Former Interior Minister Abdallah Kallel narrowly escaped from his hospital bed in Geneva in 2001. He can no longer be prosecuted for criminal charges, but the Tunisian residing in Switzerland who claimed that Kallel as minister was responsible for torturing him is attempting to mount a civil law suit against him. A hearing was scheduled in Geneva for 5 June 2005 to determine whether the Swiss court may have jurisdiction in a civil suit against Kallel and/or the Tunisian state. See Fati Mansour, "Les audaces juridiques d'un rifugii dicidi ` faire payer ses bourreaux tunisiens: Une victime tranne l'Etat tunisien devant un tribunal suisse," Le Temps, Geneva, 20 October 2004, cited in L'Audace, no. 118 of December 2004, 12–13. See Fati Mansour, “Les Audaces Juridiques d'un Réfugié Décidé à Faire Payer ses Bourreaux Tunisiens: Une Victime traîne l’Etat Tunisien devant un Tribunal Suisse,” Le Temps (Geneva) (October 20, 2004), cited in L’Audace, CXVIII, (December 2004), 12–13. On June 9, TRIAL (Track Impunity Always), the Swiss NGO supporting the principle of Swiss jurisdiction in this matter, announced that the hearing was held in the absence of the Tunisian government defendant and that the Court of First Instance would issue a verdict in coming weeks. See TRIAL, "La Plainte contre l'Ancien Ministre de l'Interieur Abdallah Kallel Va de l'Avant" (June 9, 2005), http://www.trial-ch.org/fr/actions/tunisie_juin05.htm.
 Camau and Geisser, Le Syndrome Autoritaire, 360.
 Florence Beaugé, “Le Combat Perdu du Président Ben Ali,” Le Monde (July 21, 2001).
 The study, conducted by thirteen independent Tunisian journalists including Abdellatif Fourati, Seham Bensedrine, and Souhayr Belhassen, was sponsored by the International Medias Support (IMS), the Center for Media Policy and Development, the Tunisian League for the Defense of Human Rights, the Tunisian Association for Women Democrats, and the National Council for Liberties in Tunisia.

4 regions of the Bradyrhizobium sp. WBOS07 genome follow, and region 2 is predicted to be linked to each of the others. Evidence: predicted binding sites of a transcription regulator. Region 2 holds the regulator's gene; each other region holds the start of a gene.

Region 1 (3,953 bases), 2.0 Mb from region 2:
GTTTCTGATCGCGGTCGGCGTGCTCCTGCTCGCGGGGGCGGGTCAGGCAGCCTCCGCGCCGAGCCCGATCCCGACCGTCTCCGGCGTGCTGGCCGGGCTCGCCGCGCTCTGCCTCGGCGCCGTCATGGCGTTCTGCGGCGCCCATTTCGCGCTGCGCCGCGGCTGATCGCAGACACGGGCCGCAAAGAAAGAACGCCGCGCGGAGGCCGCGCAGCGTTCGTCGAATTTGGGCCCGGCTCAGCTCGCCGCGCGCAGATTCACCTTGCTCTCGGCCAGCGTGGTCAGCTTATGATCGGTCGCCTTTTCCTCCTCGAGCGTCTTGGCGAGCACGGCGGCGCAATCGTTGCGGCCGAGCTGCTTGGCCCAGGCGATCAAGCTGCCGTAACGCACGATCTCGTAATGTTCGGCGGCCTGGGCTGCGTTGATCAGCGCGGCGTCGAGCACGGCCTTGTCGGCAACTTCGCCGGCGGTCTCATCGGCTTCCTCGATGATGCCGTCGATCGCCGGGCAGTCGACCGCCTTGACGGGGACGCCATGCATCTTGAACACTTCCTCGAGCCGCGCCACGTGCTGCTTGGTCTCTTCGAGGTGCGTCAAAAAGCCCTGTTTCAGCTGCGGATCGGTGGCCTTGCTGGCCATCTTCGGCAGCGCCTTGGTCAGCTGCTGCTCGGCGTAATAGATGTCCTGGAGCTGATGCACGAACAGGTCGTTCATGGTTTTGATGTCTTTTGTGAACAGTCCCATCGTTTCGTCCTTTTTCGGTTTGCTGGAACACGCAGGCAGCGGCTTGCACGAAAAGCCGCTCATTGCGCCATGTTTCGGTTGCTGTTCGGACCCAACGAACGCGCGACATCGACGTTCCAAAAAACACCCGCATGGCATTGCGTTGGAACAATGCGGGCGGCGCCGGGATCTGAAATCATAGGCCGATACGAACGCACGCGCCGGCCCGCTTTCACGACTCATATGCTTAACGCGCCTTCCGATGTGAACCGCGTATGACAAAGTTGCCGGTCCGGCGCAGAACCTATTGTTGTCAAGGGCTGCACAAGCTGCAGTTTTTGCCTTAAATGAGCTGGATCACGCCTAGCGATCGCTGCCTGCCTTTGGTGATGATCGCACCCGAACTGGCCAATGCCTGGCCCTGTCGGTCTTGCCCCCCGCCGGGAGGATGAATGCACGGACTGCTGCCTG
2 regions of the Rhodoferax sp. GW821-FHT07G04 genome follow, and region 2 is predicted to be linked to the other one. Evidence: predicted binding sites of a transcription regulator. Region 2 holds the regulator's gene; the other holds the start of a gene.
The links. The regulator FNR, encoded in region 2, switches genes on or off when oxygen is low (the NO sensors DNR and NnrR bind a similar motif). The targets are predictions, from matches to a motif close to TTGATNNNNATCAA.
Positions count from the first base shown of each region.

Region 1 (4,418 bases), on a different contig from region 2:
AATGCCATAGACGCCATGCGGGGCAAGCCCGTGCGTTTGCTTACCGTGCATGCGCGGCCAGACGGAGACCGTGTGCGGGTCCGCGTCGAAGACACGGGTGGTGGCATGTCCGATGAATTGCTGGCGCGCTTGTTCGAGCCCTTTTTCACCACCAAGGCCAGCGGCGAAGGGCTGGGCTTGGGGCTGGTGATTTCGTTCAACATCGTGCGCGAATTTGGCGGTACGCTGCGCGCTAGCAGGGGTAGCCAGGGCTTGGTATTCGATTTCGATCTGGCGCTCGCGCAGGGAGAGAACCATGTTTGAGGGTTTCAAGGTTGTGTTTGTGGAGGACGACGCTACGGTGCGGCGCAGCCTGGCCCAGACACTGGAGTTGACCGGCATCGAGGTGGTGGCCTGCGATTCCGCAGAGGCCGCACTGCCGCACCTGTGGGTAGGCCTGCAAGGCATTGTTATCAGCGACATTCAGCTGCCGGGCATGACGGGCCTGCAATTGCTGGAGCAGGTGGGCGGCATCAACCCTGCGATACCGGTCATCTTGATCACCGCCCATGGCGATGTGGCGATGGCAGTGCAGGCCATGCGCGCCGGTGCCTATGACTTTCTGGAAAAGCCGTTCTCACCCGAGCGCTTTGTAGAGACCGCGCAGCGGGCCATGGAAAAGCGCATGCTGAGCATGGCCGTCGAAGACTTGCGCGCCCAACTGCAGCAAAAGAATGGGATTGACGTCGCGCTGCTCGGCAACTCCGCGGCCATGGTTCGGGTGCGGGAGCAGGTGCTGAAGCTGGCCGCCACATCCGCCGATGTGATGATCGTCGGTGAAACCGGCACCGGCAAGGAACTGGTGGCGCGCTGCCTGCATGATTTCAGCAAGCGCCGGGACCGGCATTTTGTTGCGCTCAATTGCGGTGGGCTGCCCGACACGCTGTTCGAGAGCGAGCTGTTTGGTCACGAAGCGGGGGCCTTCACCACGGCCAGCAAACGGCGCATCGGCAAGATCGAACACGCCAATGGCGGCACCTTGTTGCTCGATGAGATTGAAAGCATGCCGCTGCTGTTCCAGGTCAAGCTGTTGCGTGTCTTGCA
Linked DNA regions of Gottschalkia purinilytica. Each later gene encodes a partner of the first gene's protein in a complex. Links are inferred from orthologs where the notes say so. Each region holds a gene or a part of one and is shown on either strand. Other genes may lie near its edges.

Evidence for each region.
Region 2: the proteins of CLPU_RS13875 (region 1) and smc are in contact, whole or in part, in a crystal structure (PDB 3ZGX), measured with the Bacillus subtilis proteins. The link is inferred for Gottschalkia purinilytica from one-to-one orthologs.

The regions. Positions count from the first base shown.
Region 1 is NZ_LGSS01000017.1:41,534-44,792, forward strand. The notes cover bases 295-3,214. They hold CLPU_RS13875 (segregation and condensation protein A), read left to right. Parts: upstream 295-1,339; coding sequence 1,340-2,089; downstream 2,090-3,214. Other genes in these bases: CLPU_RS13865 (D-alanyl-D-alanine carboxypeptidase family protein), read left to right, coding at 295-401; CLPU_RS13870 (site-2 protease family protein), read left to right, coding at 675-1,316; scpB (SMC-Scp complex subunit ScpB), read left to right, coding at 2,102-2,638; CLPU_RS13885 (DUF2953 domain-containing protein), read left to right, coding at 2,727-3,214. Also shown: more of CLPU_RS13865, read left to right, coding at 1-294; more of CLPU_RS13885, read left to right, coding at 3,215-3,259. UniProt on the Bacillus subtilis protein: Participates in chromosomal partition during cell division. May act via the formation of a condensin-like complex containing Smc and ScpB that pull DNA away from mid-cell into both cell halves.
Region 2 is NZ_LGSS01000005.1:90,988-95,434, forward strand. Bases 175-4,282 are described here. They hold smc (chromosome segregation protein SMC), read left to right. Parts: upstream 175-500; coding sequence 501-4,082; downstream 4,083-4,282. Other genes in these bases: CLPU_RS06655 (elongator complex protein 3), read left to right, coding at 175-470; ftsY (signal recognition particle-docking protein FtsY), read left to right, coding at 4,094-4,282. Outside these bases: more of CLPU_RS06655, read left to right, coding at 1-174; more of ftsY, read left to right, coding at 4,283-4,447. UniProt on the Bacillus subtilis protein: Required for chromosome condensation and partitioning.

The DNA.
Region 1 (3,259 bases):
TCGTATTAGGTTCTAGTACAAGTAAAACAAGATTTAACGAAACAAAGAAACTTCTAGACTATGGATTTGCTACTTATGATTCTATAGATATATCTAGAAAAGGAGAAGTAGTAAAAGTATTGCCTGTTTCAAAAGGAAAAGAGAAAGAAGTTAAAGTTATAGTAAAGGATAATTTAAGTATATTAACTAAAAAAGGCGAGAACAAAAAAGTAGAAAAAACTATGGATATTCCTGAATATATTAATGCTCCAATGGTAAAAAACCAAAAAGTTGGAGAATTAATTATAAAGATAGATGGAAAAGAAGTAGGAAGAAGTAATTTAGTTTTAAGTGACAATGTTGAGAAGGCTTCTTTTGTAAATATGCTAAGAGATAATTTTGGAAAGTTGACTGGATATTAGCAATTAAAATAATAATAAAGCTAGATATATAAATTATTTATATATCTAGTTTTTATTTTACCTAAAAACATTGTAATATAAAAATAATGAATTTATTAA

OpenNet Initiative, Internet Filtering in Tunisia 2005, pp. 10, 14, 16.
 Report of the Tunisia Monitoring GroupFollowing the 2005 World Summit on the Information Society (WSIS), May 2006: http://campaigns.ifex.org/tmg/IFEX-TMG-report-May-2006.pdf (Retrieved June 27, 2006)
 PANAPRESS, Paris, 30 May 2006.
 La Tunisie s’est mise à l’heure de la gestapo allemande de l’ère hitlérienne. Depuis lors, des réseaux criminels ont été constitués qui oeuvrent à tuer toute propagande ou information car ils sont conscients du danger que représente l’arme de la confrontation : ils ont interdit la presse, l’ont restructurée et organisée, interdit toute source de propagande aux mains d’éléments de l’opposition et réprimé toute pensée, réflexion et activités politiques libres. Hamime, Tunisie : la mafia politique et les signes annonciateurs de la chute, part III, Reveil Tunisien, March 1, 2006
 Vanya Walker-Leigh, “Tunisia Under Fire for Ban on NGO Meet,” Sept 18, 2006, Interpress News http://ipsnews.net/news.asp?idnews=34757. See also Omar Mestiri, La Benalie « terre d’accueil et d’ouverture » Kalima no. 45 (3 Sept 2006)
 European Parliament Resolution on Tunisia, June 15, 2006: http://www.europarl.europa.eu/sides/getDoc.do?Type=TA&Reference=P6-TA-2006-0269&language=EN An earlier version of the resolution (B6‑0355/2006 of 12 June 2006) considered “that the implementation of all these reforms must be treated as a priority of the EU-Tunisia partnership and must constitute a fundamental element in the development of relations between the European Union and Tunisia; considers, in that regard, that if Tunisia does not act in accordance with this agenda, the Council and the Commission will have to take appropriate action in the context of the Association Agreement.”
 See the two concluding paragraphs of David L. Mack, “Democracy in Muslim Countries: the Tunisian Case,” National Strategy Forum Review, IV (2005), http://www.nationalstrategy.com/index_files/LeadArticle2.htm.